Aside from the aforementioned Williams, each of the cast has certified stage credentials going for them, with Amy Booth-Steel, Rakesh Boury, Derek Hutchinson, Matthew Woodyatt and Genesis Lynea appearing in no fewer than 35 different stage performances between them and a number of TV and film credits to boot. Ché Francis recently graduated from LAMDA, which, in itself, is a worthy career highlight.

The cast, under the guidance of director James Grieve with words by Chris Bush, manages to bring multi-culturalism and powerfully emotive realism to the performance from start to finish. During one scene in the second half, Maimuna Memon’s character is verbally and racially assaulted on the tube. The acting and sense of realism on display was difficult to watch but was something that needed to be portrayed. Thankfully, it was handled as well as you’d imagine the cast and crew could do.

The stage – often the unheralded biggest support in any performance – which is built up with thousands of phone-sized LED lights, is used to great effect throughout and adds an excellent touch of technological savviness to the performance.

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Image courtesy Sam Taylor. Pictured; Ché Francis (background), Genesis Lynea.

The underlying themes of racism, freedom of speech, and cultural responsibilities are, perhaps, much more prominent in The Assassination of Katie Hopkins than some more ‘traditional’ performances, and I think that may have something to do with the familiarity of Katie Hopkins itself. Whilst a play by Shakespeare might resonate the same themes (give or take), this musical makes us all feel very much a part of the discussion. And that’s arguably because it unfolds on very familiar platforms, whether they be Twitter, YouTube, BBC, the radio, or whatever. It’s that sense of connection to the musical’s setting that makes it seem much more poignant.

As director James Grieves said;

“The digital world looms large in our show. It explores how the internet is affecting us all – changing our relationships with politics, celebrity and each other. Why people hide behind online profiles, what we mean by freedom of speech when so much public discourse seeks to shout opinions down and how we can possibly find truth in an era of fake news. It’s an incredibly timely piece of theatre which will also be hugely entertaining, uplifting, exciting and moving.”

I couldn’t have put it better myself.

And, whilst it wasn’t completely planned (at least, I don’t think it was) by Theatr Clwyd, there was an additional bit of viral campaign going on during the intermission as an advertisement truck was parked outside the theatre detailing how “if we wanted to know the other side of the story (that would be about Katie Hopkins and how she shouldn’t be despised and ridiculed as such just for being an outspoken, confident, white, Christian, Conservative woman) we should check out” and “what would you say if there was a musical titled ‘The Assassination of Sadiq Khan’” (Sadiq being the Muslim Mayor of London whom Hopkins has made very public comments about in the past). At first, I didn’t believe that these sites ( and were real, but upon further research, they very much are real, and if you would like to support either The Rebel or Hopkins herself, you can donate towards the £2,000 to cover the cost of running the advertisement truck around North Wales and London during The Assassination’s stay at Theatr Clwyd.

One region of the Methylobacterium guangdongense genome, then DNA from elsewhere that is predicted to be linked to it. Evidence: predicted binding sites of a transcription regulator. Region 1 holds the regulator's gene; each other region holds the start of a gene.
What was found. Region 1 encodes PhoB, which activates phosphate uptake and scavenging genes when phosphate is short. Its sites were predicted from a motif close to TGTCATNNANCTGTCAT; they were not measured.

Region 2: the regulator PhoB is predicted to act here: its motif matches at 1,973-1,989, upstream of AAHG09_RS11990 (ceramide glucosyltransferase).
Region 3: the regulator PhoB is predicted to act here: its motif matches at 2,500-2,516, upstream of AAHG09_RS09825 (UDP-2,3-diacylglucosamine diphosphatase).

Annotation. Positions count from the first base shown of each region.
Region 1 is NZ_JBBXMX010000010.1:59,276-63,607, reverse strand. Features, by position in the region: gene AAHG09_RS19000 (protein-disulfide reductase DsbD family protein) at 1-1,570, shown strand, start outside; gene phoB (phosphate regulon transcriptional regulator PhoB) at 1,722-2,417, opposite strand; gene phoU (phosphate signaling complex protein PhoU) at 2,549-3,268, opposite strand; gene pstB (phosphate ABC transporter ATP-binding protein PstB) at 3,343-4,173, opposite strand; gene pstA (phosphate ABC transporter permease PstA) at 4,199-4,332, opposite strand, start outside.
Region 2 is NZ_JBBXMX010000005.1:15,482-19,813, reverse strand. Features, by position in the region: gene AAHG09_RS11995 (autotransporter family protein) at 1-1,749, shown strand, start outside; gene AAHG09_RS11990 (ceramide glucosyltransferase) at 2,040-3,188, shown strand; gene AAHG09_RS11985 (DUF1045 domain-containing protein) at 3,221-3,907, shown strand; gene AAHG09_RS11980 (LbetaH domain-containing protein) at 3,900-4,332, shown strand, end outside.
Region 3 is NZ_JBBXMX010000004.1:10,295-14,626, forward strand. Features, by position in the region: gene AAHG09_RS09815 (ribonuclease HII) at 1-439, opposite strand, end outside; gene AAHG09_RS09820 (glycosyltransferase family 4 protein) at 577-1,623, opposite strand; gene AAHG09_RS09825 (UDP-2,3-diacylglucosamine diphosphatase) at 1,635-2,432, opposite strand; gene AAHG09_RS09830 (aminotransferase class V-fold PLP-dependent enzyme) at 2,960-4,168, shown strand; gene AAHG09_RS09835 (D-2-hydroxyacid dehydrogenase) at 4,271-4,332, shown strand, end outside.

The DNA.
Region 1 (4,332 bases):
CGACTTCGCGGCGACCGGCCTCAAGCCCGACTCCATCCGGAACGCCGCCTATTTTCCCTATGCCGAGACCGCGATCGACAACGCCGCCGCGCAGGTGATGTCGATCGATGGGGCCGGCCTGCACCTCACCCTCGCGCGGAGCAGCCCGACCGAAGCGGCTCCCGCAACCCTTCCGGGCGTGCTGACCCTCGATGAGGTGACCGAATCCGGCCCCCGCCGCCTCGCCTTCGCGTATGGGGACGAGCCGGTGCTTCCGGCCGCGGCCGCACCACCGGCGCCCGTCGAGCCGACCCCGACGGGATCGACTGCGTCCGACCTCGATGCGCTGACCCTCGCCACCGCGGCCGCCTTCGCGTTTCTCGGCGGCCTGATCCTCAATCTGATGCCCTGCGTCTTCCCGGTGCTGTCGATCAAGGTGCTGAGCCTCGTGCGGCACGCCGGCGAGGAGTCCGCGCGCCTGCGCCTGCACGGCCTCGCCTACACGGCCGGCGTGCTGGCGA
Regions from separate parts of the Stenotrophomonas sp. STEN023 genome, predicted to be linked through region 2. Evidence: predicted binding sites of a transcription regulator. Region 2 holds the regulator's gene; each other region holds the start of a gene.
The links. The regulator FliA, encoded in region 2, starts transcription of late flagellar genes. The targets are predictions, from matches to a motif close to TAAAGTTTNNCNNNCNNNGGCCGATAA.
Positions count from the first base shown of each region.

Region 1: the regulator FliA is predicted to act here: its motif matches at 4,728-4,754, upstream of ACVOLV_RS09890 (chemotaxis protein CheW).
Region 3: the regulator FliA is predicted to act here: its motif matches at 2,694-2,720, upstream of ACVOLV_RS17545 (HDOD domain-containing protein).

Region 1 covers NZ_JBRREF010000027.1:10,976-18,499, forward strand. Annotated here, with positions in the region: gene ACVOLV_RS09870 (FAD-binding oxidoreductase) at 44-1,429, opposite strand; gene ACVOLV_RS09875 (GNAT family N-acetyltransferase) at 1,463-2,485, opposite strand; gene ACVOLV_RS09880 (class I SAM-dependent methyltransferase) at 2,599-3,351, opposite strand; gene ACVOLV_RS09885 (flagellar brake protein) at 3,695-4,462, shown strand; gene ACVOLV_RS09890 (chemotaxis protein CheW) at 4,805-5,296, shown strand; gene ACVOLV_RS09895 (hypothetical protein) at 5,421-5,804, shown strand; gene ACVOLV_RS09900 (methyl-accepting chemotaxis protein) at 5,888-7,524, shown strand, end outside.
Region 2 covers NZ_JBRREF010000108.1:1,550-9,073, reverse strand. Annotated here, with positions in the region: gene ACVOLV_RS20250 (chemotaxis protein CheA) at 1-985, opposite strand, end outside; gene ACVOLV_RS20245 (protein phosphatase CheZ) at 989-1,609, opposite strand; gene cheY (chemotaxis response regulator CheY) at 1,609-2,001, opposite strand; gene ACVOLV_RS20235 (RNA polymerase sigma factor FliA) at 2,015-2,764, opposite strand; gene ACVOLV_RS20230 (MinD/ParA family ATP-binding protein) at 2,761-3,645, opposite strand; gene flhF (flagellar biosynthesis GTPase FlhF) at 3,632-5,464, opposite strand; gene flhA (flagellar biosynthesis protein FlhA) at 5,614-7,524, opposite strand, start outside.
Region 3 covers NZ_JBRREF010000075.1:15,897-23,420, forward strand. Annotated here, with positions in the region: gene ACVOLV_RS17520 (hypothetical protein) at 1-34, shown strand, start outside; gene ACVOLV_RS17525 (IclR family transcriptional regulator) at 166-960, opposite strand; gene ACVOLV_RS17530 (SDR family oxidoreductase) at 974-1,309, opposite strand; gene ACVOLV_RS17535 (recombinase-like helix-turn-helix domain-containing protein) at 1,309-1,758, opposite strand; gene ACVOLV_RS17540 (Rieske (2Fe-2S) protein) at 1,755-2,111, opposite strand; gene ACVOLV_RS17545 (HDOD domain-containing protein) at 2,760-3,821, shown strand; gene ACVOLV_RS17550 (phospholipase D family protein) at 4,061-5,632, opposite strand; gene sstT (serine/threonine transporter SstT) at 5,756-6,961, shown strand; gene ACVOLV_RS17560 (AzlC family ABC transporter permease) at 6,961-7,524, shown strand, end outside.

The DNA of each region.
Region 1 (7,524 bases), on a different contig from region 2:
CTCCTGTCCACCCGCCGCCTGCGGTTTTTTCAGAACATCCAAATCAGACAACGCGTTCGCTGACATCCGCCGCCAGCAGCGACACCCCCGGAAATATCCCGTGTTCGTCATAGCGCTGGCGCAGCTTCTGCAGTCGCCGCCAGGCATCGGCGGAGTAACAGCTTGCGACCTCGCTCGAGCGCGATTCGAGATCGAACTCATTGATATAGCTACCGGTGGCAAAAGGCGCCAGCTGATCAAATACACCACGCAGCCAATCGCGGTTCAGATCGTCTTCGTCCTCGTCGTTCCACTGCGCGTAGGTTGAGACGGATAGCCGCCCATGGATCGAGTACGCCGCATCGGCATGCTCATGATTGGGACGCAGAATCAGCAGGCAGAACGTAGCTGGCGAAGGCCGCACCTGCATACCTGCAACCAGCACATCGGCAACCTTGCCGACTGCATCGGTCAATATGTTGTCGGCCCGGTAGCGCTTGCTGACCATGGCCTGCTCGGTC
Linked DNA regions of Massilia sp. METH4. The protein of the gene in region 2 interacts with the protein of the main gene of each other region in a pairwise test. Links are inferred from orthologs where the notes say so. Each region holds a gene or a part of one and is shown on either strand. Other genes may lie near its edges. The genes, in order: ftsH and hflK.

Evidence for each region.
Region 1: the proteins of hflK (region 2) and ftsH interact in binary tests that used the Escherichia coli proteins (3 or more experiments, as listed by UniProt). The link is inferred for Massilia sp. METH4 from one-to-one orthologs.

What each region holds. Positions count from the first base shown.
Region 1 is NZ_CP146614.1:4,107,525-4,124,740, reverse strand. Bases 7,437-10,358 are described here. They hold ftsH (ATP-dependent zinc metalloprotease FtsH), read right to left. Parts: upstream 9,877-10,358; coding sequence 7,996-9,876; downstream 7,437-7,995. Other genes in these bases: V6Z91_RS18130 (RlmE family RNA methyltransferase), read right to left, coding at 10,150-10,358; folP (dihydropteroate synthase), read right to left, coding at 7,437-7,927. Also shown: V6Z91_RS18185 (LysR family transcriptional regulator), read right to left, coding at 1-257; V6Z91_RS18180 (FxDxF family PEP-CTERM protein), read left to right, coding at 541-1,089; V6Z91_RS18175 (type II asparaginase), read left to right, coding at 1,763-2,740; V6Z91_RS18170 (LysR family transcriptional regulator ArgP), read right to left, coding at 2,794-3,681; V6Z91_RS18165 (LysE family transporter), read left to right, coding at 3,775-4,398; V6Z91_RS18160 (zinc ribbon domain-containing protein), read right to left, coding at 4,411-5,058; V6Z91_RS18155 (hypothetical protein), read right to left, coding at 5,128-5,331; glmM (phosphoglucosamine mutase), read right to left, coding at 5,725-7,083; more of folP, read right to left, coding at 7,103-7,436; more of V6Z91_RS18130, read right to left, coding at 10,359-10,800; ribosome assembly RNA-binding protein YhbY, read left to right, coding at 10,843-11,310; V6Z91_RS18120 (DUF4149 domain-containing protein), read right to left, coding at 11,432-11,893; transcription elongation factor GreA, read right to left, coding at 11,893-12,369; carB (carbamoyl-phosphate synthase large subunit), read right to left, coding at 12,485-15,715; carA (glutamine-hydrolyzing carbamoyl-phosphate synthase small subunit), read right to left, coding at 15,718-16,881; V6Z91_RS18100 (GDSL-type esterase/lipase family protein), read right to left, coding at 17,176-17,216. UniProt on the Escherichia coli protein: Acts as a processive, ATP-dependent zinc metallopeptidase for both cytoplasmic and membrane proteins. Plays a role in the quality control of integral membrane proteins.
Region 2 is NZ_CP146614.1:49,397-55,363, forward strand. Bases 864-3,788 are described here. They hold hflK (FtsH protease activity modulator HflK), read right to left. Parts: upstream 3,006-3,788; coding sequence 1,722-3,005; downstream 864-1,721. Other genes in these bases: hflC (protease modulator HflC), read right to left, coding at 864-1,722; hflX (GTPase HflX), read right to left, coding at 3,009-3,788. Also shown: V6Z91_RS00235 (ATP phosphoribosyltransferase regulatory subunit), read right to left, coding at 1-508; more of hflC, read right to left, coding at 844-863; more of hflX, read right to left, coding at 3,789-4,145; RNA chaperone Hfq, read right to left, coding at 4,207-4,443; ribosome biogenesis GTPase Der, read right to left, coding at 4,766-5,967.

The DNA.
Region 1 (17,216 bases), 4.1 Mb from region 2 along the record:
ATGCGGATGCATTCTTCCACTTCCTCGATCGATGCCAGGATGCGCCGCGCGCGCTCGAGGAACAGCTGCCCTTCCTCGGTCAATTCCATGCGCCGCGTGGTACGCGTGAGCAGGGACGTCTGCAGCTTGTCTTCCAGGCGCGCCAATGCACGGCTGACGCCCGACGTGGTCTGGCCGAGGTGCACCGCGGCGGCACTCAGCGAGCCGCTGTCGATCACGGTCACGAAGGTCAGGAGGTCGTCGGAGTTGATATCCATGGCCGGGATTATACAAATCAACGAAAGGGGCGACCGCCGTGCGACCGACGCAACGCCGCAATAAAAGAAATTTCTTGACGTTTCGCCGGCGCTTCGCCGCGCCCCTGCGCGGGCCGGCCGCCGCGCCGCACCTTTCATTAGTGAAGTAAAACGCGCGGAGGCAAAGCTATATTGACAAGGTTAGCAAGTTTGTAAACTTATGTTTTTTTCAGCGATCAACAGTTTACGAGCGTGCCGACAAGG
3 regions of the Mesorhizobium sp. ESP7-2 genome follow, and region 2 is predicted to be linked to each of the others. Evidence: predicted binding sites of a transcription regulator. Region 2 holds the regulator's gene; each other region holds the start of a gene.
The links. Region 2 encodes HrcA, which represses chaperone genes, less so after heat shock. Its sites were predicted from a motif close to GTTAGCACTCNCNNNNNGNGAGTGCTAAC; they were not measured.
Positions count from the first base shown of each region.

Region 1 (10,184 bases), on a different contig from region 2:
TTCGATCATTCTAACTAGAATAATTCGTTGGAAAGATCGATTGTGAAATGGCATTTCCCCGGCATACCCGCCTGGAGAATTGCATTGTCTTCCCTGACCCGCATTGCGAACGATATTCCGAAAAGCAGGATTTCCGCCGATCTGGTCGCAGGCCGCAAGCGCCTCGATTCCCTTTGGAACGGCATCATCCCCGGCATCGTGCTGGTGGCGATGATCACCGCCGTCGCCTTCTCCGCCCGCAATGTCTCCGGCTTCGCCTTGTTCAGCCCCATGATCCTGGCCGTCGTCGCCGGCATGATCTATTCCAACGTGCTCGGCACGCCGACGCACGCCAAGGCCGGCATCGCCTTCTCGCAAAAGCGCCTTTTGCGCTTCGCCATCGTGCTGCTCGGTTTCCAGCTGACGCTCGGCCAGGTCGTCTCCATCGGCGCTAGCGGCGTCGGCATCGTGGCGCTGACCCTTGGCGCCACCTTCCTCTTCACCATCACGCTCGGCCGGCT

What do you mean you won’t?

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Image copyright Sam Taylor. Pictured L-R; Matthew Woodyatt, Rakesh Boury, Ché Francis

We Are Chester Final Thoughts: I’m an easy sell most of the time when it comes to plays (or musicals) at Theatr Clwyd. The location is wonderful (and closeby my Penyffordd home) and the services are excellent. I’ve never not had a good time at Theatr Clwyd, but this may have been my best time yet! The Assassination of Katie Hopkins delivers from start to end, with amazing talent from the actors and musicians alike. There isn’t a single moment where I thought ‘how long until it’s over?’, and, in fact, I was left contemplating and musing over the messages the musical laid out for me. As a member of this online media community, it resonated hard deep inside me, and it’s left me equal parts fearful about the community and optimistic that, at the very least, it provides people like you and I a voice wherein we can be heard. Well done James Grieve and Chris Bush for making me doubt and celebrate myself all in one go!

⭐ ⭐ ⭐ ⭐ ⭐ FIVE STARS

About James Wright (21 Articles)
I enjoy writing about anything and everything. From comic books to video games to films and TV. Heck, I've even reviewed live theatre before now. There's plenty of content out there, and it all has to be covered by somebody!